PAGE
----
Although the Fair Debt Collection Practices Act (FDCPA) was enacted decades ago, its amorphous scope continues to frustrate the industry. The FTC recently cautioned debt collectors and creditors alike of the surprising breadth of the meaning of “debt collector” and the scope of the FDCPA. The FDCPA defines “debt collector” as “any person who uses any instrumentality of interstate commerce or the mails in any business the principal purpose of which is the collection of debts, or who regularly collects or attempts to collect, directly or indirectly, debts owed or due or asserted to be owed or due another.” § 803(6). This broad definition is dampened somewhat by the FDCPA’s exclusions, including creditors who seek to collect their own debts—allowing many creditors to breathe a sigh of relief. However, the FDCPA also includes within debt collector any “creditor who, in the process of collecting his own debts, uses any name other than his own which would indicate that a third person is collecting or attempting to collect such debts.” The nuances of this exclusionary language create more litigation than you might expect – a cautionary tale for creditors relying on its ability to collect its own debt free of the risks and requirements imposed by the FDCPA.
First, the least sophisticated consumer standard can render an original creditor a debt collector when the creditor’s communications with the consumer are unclear. Hamlett v. Santander Consumer USA Inc., a case heard by the U.S. District Court for the Eastern District of New York, demonstrates just how easily a creditor can fall into this trap. Santander filed a motion to dismiss plaintiff’s FDCPA claims arguing that it was not a debt collector, but simply a creditor collecting its own debt. The court first noted that it is well established that an assignee of a debt that is in default at the time the debt was obtained, which was the case with regard to defendants here, is considered a debt collector for purposes of the Act. However the court held that Santander is a debt collector for other reasons. As noted above, where a creditor uses any name other than its own, indicating that a third person is collecting the debt, the creditor constitutes a debt collector pursuant to the Act. The court emphasized that the triggering of the FDCPA does not depend on whether a third party is in fact involved in the collection of debt, but rather whether a least sophisticated consumer would have the false impression that a third party was collecting the debt. Here, plaintiff alleged that the communication sent by defendant to plaintiff stated, “this is an attempt to collect a debt . . . . This communication is from a debt collector.” The court found that, irrespective of the sophistication of the consumer, the communication gave the impression that defendant was a debt collector trying to collect a debt. As a result, the court held that defendant could not as a matter of law establish that it was a creditor exempt from the FDCPA. See 931 F. Supp. 2d 451 (E.D.N.Y. 2013).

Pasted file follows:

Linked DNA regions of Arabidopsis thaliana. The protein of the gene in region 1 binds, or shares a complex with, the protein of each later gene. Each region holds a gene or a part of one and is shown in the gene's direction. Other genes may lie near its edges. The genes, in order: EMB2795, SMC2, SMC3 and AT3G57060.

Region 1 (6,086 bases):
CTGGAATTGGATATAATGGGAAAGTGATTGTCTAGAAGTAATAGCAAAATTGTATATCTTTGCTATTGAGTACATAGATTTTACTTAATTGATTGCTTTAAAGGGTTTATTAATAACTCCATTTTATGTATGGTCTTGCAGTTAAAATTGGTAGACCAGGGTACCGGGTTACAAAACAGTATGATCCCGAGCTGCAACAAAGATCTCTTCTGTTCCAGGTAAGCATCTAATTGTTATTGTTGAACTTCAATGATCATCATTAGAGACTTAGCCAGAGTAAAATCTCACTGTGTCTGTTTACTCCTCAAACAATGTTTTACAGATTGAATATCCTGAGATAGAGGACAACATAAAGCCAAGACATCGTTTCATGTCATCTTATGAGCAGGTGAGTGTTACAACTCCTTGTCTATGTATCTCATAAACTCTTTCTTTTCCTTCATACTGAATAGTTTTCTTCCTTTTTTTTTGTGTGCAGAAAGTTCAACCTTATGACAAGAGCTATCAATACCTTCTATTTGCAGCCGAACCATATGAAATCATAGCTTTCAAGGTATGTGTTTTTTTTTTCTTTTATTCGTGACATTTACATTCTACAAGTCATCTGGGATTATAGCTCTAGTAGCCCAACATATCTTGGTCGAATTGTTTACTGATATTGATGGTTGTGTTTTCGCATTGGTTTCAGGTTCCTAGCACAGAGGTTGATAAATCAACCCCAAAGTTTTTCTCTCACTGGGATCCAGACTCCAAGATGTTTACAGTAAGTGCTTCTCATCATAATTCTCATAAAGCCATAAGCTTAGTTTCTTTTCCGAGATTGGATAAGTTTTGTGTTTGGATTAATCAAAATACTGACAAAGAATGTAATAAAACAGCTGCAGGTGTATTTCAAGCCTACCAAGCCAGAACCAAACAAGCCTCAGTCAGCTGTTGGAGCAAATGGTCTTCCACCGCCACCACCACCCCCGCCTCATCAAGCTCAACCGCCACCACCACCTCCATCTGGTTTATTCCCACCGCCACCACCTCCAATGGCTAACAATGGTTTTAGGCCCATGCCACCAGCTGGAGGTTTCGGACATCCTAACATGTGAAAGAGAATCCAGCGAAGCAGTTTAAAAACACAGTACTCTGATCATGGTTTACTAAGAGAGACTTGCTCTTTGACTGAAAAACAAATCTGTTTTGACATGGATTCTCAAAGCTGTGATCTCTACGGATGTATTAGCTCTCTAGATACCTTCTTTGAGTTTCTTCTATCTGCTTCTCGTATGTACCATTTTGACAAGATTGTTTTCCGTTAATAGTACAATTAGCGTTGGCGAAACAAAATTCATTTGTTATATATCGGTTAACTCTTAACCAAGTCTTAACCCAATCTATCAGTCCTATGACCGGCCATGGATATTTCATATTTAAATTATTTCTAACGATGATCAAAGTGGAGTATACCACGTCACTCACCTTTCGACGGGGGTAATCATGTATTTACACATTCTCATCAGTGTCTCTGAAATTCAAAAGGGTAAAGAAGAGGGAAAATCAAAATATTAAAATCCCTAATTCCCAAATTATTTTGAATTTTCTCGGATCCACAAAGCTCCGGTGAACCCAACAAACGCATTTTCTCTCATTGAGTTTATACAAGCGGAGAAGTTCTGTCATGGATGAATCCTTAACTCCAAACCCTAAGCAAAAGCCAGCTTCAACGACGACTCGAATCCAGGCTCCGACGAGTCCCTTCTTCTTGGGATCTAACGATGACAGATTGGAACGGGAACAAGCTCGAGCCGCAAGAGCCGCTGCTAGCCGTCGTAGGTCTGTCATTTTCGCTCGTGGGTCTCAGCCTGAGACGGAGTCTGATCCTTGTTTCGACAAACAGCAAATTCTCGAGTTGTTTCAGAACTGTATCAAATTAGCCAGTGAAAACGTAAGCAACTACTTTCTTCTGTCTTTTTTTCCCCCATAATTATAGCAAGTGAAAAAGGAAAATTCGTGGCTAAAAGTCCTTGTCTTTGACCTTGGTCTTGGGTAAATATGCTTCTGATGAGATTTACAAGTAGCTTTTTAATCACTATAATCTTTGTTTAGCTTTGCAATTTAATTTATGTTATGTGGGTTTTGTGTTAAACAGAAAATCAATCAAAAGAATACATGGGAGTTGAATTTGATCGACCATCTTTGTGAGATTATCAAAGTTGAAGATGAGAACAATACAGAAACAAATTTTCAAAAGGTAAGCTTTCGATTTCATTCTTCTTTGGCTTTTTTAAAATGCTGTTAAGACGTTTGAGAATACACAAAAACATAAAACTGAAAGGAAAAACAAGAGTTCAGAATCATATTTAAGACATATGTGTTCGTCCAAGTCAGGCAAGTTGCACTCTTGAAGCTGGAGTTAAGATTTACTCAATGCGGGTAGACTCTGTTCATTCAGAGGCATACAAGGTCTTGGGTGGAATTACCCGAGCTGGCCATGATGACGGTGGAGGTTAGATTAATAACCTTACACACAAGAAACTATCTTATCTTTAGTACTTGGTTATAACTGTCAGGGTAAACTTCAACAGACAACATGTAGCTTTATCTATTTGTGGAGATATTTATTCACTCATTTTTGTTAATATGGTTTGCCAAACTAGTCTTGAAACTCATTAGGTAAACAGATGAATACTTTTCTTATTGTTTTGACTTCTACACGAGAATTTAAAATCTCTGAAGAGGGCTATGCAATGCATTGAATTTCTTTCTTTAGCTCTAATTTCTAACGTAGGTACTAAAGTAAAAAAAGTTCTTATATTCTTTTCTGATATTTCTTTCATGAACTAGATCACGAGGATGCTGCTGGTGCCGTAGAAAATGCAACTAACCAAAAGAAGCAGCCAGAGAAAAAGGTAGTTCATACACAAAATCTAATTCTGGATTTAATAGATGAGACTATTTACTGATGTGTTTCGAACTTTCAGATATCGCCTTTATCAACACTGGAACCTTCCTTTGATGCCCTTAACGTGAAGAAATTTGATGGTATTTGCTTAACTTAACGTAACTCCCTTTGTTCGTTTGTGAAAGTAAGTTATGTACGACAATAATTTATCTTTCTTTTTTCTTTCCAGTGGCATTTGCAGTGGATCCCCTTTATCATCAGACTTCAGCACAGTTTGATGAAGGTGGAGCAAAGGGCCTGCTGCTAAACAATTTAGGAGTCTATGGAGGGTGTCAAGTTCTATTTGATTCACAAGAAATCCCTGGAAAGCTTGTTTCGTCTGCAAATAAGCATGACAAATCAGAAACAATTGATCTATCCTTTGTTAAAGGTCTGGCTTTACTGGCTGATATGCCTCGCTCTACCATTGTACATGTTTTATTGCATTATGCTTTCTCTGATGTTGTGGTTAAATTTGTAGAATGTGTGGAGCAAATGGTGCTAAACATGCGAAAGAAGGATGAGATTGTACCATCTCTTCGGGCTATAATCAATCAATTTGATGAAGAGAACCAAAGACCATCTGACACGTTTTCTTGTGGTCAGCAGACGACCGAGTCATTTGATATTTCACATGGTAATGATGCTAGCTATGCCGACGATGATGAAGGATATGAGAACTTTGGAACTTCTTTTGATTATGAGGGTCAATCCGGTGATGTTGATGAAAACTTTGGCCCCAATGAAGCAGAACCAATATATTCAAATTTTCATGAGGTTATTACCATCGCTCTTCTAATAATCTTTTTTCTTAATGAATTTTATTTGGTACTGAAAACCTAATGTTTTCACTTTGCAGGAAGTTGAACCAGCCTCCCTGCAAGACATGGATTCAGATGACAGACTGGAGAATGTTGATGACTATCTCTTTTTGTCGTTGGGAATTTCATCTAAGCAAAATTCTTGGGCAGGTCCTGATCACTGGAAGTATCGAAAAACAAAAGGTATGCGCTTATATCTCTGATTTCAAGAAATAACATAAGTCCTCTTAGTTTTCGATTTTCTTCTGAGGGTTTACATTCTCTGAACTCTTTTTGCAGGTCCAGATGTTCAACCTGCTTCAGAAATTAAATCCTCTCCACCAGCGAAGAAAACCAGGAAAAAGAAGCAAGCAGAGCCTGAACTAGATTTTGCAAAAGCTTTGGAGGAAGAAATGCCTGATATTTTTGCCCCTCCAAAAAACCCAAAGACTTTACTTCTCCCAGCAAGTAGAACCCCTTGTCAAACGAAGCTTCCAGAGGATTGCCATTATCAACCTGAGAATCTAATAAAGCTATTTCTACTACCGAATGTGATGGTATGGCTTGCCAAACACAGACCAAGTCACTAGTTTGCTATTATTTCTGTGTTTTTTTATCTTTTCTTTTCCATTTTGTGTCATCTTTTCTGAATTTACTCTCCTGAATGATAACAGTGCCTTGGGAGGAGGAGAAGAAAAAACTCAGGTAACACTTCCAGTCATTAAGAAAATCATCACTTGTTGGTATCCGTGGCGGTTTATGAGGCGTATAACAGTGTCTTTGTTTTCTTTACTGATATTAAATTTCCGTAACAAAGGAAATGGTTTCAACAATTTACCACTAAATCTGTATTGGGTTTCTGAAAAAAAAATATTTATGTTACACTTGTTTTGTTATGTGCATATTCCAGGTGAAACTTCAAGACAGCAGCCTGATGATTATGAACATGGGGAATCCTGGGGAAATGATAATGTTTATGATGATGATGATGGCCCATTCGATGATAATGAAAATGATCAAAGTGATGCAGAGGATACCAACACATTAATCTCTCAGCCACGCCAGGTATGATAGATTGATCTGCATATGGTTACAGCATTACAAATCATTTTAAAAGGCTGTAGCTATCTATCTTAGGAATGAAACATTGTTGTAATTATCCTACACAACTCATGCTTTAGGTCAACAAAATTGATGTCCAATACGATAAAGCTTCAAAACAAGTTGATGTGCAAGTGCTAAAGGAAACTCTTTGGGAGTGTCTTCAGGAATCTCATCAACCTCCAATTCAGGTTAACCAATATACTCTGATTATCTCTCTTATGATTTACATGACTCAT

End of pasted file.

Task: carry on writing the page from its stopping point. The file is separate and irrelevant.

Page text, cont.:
Other cases suggest that the amount of control imposed on third-party debt collectors by debt purchasers may subject a debt owner to the FDCPA by way of an “indirect” attempt to collect a debt. Polanco v. NCO Portfolio Mgmt., Inc. is such an example. There, the U.S. District Court for the Southern District of New York found defendant, an entity that purchases defaulted debt and places them for collection with other agencies, in violation of the FDCPA. The parties vehemently disputed whether or not defendant was considered a “debt collector” as defined by the Act. The Court found that it was. Defendant argued that it was not a debt collector because it purchases debts but does not have any interaction with customers nor undertake any collection activities, instead relying on third party debt collectors. The court disagreed explaining that the plain language of the Act accounts for situations in which a debt collector uses indirect means to collect a debt. It held that hiring a third party debt collection agency or law firm to assist in everyday debt collection activities falls squarely within this definition particularly where, as was the case here, the third party entities worked pursuant to governing procedures provided by the debt collector. See No. 11-CV-7177 (DAB), 2015 WL 5637531 (S.D.N.Y. Sept. 23, 2015). While this case addressed a situation where a purchaser of a debt, rather than the original creditor, engaged third-party collection agencies to collect on its behalf, the holding is a warning sign for creditors contemplating unique debt collection strategies that involve the sale of debt to affiliates who then hire third-party agencies, but in doing so impose strict guidelines and procedures on collection activity.
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